Global Education

Teacher resources to encourage a global
perspective across the curriculum

Myanmar refugees

Issue: Refugees

Country: Myanmar, Thailand

Teaching activities: Refugees

Refugee camps on the Thailand–Myanmar border have been home to displaced minority groups for many years.

Identity and cultural diversity, Peace building and conflict resolution, Social justice and human rights

To minimise environmental impact, Myanmar refugees construct and repair their houses with materials provided by the Thailand Burma Border Consortium.

To minimise environmental impact, Myanmar refugees construct and repair their houses with materials provided by the Thailand Burma Border Consortium. Photo from Act for Peace

Fleeing homes

Since Myanmar became independent in 1947, conflict has existed between the Myanmar Government and minority groups. Landmines planted by both government forces and ethnic armed groups injure and kill fighters, villagers and animals. The conflict has caused many Shan, Mon, Kachin, Karen, Wa and Karenni people to flee their homes. There are more than half a million internally displaced people in Myanmar, 140,000 Myanmar refugees in Thailand, and around 70,000 in Bangladesh, along with large numbers of illegal migrants in Thailand.

Caring for refugees and displaced people

Many Myanmar refugees have been in camps in Thailand for more than 20 years. It is one of the most protracted refugee situations in the world. Refugees caught outside the camps may be arrested and deported. They have no access to employment, education or occupational training outside the camps.

Non-government organisations provide education, health and other essential services to the refugees. The Thailand Burma Border Consortium (TBBC) provides food, shelter and some non-food items. The TBBC also supports the refugee management committees and programs that promote self-reliance while maintaining their culture and social connections.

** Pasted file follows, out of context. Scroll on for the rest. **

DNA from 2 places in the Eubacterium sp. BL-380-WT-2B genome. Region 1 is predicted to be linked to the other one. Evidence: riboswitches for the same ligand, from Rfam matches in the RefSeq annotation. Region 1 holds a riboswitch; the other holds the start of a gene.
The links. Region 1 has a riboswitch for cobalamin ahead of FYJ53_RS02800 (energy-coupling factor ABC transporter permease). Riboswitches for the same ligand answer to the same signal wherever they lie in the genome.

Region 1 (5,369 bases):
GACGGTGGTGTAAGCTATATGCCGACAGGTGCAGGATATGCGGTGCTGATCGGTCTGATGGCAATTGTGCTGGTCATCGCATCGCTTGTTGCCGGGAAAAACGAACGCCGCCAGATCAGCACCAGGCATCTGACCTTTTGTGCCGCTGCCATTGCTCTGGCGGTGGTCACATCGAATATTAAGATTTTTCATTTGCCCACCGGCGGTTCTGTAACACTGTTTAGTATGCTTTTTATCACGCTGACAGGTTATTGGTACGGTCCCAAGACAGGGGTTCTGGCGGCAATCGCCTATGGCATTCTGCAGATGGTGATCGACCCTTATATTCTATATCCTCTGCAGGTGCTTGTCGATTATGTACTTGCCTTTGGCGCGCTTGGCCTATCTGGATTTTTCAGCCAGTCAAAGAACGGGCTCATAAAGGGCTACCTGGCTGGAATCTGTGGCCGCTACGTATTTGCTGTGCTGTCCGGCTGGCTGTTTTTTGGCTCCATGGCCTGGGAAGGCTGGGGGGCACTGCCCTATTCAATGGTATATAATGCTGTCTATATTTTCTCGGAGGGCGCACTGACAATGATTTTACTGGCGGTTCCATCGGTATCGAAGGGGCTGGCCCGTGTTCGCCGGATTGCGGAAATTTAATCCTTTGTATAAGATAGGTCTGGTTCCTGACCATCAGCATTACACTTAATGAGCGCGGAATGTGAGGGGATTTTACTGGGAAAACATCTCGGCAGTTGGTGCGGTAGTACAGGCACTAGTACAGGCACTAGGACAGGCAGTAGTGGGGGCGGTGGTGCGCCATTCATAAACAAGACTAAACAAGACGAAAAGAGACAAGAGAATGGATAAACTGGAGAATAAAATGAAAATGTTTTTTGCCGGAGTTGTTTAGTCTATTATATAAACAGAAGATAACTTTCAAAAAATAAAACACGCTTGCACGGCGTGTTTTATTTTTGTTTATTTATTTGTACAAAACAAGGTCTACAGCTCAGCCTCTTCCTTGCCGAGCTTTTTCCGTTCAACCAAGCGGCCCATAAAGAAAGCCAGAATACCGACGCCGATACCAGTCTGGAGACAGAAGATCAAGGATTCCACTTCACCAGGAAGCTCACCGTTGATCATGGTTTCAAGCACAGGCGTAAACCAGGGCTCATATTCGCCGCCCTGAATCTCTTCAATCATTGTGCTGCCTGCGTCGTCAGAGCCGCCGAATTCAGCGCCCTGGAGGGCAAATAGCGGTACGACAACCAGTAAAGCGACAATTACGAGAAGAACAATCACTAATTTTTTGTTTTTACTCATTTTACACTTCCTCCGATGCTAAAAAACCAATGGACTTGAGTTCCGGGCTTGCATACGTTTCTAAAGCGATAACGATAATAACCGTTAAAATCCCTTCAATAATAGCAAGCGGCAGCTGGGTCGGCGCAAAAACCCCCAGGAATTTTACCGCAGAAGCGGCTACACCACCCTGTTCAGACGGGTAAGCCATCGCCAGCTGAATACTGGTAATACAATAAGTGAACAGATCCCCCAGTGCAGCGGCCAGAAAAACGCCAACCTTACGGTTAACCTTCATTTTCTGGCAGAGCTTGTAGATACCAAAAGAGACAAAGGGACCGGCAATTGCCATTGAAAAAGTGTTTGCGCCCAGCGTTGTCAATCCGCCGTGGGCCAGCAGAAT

Food

The refugee diet is traditionally rice, salt, chilli and fish paste, supplemented with items gathered from the forest, plus any vegetables or livestock that can be cultivated, raised or hunted. Over the years that the camp has operated, the types and quantities of food have changed according to the level of access to supplementary food and the TBBC’s ability to provide it. From August 2008, people in camps were provided with the minimum nutritional standards set by UNHCR and the World Food Programme of 2,100 kilocalories per person per day. In early 2011, the food ration was reduced when TBBC’s budget was decreased, but the young and the elderly will still be provided with supplementary food.

Food rations changes (per person per month)
Food itemProvided from August 2008Adjustments in January 2011
rice15 kg per adult; 7.5 kg per child under 5 years13.5 kg per adult and older child; 7 kg per young child
fortified flour (AsiaMIX)250 g per adult; 1 kg per child under 5 years250 g per adult; 1 kg per young and older child
fish paste750 g per person750 g per adult and older child; 0.25 kg per young child
iodised salt330 g per person150 g per person
mung beans1 kg per adult; 500 g per child under 5 yearsYellow split peas: 1 kg per adult and older child; 0.5 kg per young child
cooking oil1 L per adult; 0.5 L per child under 5 years0.8 L per person based on a sliding scale of household size
dried chillies40 g per personnone
sugar125 g per adult; 250 g per child under 5 years125 g per adult; 250 g per older child and young child

 

Shelter and utensils

Since 1997, when the Thai Government banned refugees from cutting bamboo, the TBBC has provided bamboo and thatch for them to build temporary houses similar to their traditional houses but large enough to meet the minimum international standard of at least 3.5 square metres of covered area per person. Cooking fuel, fuel-efficient stoves, cooking utensils, blankets and clothing are also provided.

The Refugee Camp Committees are responsible for the distribution of supplies. Each family has a ration book stating their entitlement, and they are called to the delivery point for distribution.